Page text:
On Nov. 20, Frank Sasaki Jr. passed away due to complications from spinal stenosis, a degenerative disease caused by the narrowing of his spine.

Sasaki was an active volunteer in Lodi, where he was born on Aug. 27, 1956. He served as an auxiliary board member for the Lodi CrimeStoppers, sat on the board of directors for the Lodi Police Foundation and the Lodi Memorial Hospital Foundation, volunteered with the Salvation Army and was instrumental in the creation of the Lodi House shelter for homeless women and children.

“He was someone who stayed behind the scenes, but always helped,” his daughter Tiffany Sasaki said.

In addition to his volunteerism, Sasaki was proud to announce he had sold the first cellphone in Lodi at his business SakTel, and he helped to run the family business, Sak's TV and Home Furnishings, for many years.

Sasaki's friends and family said he began getting more involved in giving back to the community after the passing of his father Frank Sasaki Sr., who left a legacy as impressive as his son. That's when Frank Sasaki Jr. took up his father's position as a board member at Lodi Memorial. It's a tradition of service he has passed on to his children.

The Lodi Memorial Hospital Foundation board called him a champion for improving donor relations, new technology and communications.

“I remember my dad always took us to the Salvation Army to serve meals, especially on Thanksgiving. My brother and I were 7 or 8 years old, and he made sure we helped,” Frank Sasaki III said.

Sasaki III remembers growing up in a humble three-bedroom house in Stockton, but said his dad was always volunteering his time and giving his attention to anyone who needed help. He was also quick to get his family involved.

“When my dad created Lodi House, he asked me and my brother to help move the furniture for the house, and carry it inside,” he said.

Brandon Sasaki, another of Sasaki's sons, recalls volunteering alongside his father as he helped to establish Lodi House.

“My dad always gave, and he never asked for anything, and even in his last days when he was sick, he would go to the skilled nursing facility and visit his aunties,” Brandon said.

According to Sasaki III, his father never looked for recognition for what he did. He never received any compensation. He just loved to help people.

His kids were unaware of the many organizations their father volunteered for until his passing last month.

“I remember when my dad was sick he would ask me to take him places and have me drop him off at meetings, and I would not know where we were going or why,” Tiffany said.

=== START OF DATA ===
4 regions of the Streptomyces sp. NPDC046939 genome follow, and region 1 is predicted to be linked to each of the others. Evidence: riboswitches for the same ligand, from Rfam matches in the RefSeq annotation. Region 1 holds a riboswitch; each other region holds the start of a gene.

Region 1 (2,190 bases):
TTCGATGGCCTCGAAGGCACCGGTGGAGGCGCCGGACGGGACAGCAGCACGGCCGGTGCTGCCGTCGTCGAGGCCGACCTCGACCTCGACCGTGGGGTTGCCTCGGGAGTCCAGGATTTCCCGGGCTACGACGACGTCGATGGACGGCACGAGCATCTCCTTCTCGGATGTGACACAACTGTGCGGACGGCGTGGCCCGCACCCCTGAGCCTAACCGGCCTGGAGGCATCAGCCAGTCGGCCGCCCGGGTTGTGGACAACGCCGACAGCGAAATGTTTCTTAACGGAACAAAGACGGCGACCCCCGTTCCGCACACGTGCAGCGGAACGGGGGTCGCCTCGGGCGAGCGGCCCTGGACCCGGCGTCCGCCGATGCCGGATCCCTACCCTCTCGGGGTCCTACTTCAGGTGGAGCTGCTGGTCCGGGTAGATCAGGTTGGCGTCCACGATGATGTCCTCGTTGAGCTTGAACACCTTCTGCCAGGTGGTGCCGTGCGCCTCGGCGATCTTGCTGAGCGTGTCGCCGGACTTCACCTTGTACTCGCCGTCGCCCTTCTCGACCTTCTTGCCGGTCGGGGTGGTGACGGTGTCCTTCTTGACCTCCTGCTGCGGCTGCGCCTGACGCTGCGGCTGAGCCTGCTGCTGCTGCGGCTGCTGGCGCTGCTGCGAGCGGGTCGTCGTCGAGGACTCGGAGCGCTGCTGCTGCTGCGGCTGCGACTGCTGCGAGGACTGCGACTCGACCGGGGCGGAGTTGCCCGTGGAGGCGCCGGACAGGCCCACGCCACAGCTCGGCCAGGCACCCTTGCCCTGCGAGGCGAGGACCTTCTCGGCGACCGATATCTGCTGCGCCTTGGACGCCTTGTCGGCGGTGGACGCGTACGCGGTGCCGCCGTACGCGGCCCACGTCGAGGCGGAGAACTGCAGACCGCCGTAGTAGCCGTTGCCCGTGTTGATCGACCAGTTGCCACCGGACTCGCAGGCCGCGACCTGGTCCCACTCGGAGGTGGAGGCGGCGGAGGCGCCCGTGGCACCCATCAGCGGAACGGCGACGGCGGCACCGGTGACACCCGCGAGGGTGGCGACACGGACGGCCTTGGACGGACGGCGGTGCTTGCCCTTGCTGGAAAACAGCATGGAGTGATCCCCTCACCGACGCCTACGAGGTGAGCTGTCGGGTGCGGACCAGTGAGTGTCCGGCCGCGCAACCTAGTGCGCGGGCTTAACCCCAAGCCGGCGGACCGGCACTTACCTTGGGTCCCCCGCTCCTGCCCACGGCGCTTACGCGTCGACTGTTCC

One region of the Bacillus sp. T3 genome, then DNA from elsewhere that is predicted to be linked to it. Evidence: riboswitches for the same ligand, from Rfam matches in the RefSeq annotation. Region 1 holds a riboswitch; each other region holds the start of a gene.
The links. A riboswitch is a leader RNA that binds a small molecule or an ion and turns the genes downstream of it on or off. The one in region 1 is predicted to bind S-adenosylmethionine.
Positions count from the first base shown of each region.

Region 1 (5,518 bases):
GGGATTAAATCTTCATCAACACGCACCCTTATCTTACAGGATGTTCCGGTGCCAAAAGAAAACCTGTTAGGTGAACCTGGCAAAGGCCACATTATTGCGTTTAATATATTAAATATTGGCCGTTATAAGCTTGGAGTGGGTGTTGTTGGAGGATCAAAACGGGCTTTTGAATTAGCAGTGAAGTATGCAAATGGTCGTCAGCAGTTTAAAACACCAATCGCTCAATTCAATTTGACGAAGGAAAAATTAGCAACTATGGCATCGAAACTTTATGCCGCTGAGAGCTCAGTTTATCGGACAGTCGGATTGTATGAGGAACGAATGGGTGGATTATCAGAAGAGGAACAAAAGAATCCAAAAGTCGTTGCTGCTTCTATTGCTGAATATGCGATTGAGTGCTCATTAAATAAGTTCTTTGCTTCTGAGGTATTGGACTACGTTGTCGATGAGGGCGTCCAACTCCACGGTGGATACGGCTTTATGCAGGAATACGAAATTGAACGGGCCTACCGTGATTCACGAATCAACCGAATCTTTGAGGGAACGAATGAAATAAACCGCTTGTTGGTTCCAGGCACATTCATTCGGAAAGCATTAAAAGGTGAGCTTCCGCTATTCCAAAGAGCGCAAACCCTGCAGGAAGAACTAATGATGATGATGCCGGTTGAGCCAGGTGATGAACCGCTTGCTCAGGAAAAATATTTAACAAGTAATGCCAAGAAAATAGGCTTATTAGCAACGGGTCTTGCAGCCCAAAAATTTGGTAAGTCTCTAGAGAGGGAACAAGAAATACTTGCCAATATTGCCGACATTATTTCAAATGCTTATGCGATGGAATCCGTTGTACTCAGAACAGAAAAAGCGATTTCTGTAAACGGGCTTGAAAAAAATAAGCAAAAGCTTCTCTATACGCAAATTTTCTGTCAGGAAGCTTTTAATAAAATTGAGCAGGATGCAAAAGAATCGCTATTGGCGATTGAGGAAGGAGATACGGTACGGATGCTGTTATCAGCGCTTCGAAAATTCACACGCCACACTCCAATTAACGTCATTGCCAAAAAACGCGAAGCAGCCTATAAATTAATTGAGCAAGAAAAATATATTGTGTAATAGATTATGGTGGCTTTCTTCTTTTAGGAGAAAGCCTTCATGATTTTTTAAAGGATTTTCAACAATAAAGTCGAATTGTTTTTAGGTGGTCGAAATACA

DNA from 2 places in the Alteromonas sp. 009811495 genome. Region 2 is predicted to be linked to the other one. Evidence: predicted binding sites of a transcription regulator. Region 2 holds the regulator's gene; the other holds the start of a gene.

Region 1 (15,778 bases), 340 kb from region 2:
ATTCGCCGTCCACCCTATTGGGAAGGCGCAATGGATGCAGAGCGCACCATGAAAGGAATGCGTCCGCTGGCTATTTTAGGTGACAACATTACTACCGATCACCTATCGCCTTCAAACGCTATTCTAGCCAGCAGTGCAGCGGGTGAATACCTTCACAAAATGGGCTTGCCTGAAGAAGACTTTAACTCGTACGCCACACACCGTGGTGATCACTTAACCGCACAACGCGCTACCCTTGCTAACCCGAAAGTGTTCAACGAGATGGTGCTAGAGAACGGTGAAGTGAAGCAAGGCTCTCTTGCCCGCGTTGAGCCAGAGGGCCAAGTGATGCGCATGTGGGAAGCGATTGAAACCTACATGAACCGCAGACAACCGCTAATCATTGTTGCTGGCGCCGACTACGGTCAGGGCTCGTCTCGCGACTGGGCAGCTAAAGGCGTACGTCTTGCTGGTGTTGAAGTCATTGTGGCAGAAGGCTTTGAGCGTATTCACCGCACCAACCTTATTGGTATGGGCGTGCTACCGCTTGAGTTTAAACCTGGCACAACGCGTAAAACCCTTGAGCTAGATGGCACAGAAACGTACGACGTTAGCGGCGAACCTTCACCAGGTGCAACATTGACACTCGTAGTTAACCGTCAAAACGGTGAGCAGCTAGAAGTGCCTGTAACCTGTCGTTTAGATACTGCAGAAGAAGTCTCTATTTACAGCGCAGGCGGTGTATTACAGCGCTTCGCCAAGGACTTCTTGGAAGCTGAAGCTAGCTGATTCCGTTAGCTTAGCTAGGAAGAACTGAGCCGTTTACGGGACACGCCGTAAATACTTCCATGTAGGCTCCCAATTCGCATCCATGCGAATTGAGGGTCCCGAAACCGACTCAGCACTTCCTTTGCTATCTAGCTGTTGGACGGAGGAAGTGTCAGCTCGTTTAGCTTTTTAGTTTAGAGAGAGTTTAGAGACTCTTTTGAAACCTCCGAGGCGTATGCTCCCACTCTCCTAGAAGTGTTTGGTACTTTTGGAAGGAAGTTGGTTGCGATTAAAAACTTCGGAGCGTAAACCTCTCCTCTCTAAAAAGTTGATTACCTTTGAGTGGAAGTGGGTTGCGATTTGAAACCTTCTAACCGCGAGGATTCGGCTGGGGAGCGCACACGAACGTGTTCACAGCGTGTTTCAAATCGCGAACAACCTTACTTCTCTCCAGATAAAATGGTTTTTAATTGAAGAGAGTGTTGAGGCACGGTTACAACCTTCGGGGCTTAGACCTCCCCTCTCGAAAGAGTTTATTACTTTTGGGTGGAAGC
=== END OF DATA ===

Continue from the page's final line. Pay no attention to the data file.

Tiffany helped to care for her father as his illness worsened, and recalls Sasaki always telling her how much he appreciated her. He never stopped thanking her for helping take care of him.

Tiffany never felt burdened by helping her father, she said. Instead, she embraced the opportunity to be with him as his condition deteriorated slowly.

The many people who knew Sasaki remembered him for his kindness and generosity. He was very creative and clever, and he would utilize those skills to help people around him, his sister Kathy Sasaki said.

“He used to always say if he had a million dollars he would buy a piece of land and create a designated space for homeless families and help them build their lives,” she said.

Jack Johal, Sasaki's friend since he was 4 years old, said he was cut from a different cloth -- and he was never the person to say "no."

“He was the most reliable person and most special person you could ever meet,” Johal said.

Johal, who suffers lupus, can recall the times he would call Sasaki for a ride to the hospital. They would joke about who would die first, he said, because they both feared losing their best friend.

“Frankie was my brother. We knew everything about each other, and (he) was the most reliable person you could ever count on. He always looked to go above and beyond,” Johal said.

Johal helped Sasaki develop Lodi House, and worked with Sasaki as he pursued various projects and ventures.

“If he ever needed a donation for an organization, he would call me and I would donate, and I would do it because it was Frankie,” he said.

Lodi has lost a remarkable member of its community, Johal added. No one else can mirror his legacy and his impact, he said.

Sasaki's children echoed that sentiment, and hope to follow in the footsteps of their father.

“I have a son now, and I want to teach my son what my father taught me, and keep the tradition going,” Sasaki III said.

In addition to his three children, Sasaki is survived by his siblings David, Kathy and Kelly. He was preceded in death by his wife, Doris, and his parents, Frank and Joyce.

A celebration of his life will be held at 1 p.m. Jan. 5 at the Quail Lakes Baptist Church. The community is invited to attend.

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